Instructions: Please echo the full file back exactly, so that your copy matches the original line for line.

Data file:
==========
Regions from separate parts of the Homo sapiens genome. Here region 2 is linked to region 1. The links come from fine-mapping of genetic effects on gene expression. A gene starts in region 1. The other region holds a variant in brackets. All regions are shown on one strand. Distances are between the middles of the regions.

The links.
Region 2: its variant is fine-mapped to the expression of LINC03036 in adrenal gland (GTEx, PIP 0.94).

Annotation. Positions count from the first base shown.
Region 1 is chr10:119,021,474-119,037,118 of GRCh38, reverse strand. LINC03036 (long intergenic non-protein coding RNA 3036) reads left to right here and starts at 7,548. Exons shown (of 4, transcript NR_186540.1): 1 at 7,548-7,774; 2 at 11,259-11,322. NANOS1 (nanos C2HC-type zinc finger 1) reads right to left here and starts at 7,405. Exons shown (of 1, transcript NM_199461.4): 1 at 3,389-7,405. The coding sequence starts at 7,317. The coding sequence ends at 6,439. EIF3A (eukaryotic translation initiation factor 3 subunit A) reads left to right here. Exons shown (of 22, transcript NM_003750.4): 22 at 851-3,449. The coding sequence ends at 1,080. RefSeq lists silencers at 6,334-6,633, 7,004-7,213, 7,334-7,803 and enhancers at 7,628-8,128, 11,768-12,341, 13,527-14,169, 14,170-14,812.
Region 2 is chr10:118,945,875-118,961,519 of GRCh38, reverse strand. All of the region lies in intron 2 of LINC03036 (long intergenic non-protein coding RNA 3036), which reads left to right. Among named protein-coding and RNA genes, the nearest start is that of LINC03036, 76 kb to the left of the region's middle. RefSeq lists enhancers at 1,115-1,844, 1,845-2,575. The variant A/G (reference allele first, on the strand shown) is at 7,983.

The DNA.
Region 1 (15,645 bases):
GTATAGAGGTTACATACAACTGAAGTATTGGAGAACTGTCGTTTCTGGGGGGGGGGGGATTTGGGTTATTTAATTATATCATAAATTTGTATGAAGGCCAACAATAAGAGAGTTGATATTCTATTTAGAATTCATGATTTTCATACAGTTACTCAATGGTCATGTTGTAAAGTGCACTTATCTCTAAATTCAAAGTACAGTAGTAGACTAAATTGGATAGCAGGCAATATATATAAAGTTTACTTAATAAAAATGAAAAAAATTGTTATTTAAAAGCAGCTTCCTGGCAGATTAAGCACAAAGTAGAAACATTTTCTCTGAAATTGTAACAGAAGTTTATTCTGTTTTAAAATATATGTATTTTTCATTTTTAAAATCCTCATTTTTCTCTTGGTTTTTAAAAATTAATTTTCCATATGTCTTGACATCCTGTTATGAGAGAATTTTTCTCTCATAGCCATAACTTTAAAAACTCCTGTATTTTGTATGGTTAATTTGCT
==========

Regions from separate parts of the Homo sapiens genome. Here region 2 is linked to region 1. The links come from fine-mapping of genetic effects on gene expression. A gene starts in region 1. The other region holds a variant in brackets. All regions are shown on one strand. Distances are between the middles of the regions.

The links.
Region 2: its variant is fine-mapped to the expression of LINC03036 in adrenal gland (GTEx, PIP 0.94).

Annotation. Positions count from the first base shown.
Region 1 is chr10:119,021,474-119,037,118 of GRCh38, reverse strand. LINC03036 (long intergenic non-protein coding RNA 3036) reads left to right here and starts at 7,548. Exons shown (of 4, transcript NR_186540.1): 1 at 7,548-7,774; 2 at 11,259-11,322. NANOS1 (nanos C2HC-type zinc finger 1) reads right to left here and starts at 7,405. Exons shown (of 1, transcript NM_199461.4): 1 at 3,389-7,405. The coding sequence starts at 7,317. The coding sequence ends at 6,439. EIF3A (eukaryotic translation initiation factor 3 subunit A) reads left to right here. Exons shown (of 22, transcript NM_003750.4): 22 at 851-3,449. The coding sequence ends at 1,080. RefSeq lists silencers at 6,334-6,633, 7,004-7,213, 7,334-7,803 and enhancers at 7,628-8,128, 11,768-12,341, 13,527-14,169, 14,170-14,812.
Region 2 is chr10:118,945,875-118,961,519 of GRCh38, reverse strand. All of the region lies in intron 2 of LINC03036 (long intergenic non-protein coding RNA 3036), which reads left to right. Among named protein-coding and RNA genes, the nearest start is that of LINC03036, 76 kb to the left of the region's middle. RefSeq lists enhancers at 1,115-1,844, 1,845-2,575. The variant A/G (reference allele first, on the strand shown) is at 7,983.

The DNA.
Region 1 (15,645 bases):
GTATAGAGGTTACATACAACTGAAGTATTGGAGAACTGTCGTTTCTGGGGGGGGGGGGATTTGGGTTATTTAATTATATCATAAATTTGTATGAAGGCCAACAATAAGAGAGTTGATATTCTATTTAGAATTCATGATTTTCATACAGTTACTCAATGGTCATGTTGTAAAGTGCACTTATCTCTAAATTCAAAGTACAGTAGTAGACTAAATTGGATAGCAGGCAATATATATAAAGTTTACTTAATAAAAATGAAAAAAATTGTTATTTAAAAGCAGCTTCCTGGCAGATTAAGCACAAAGTAGAAACATTTTCTCTGAAATTGTAACAGAAGTTTATTCTGTTTTAAAATATATGTATTTTTCATTTTTAAAATCCTCATTTTTCTCTTGGTTTTTAAAAATTAATTTTCCATATGTCTTGACATCCTGTTATGAGAGAATTTTTCTCTCATAGCCATAACTTTAAAAACTCCTGTATTTTGTATGGTTAATTTGCT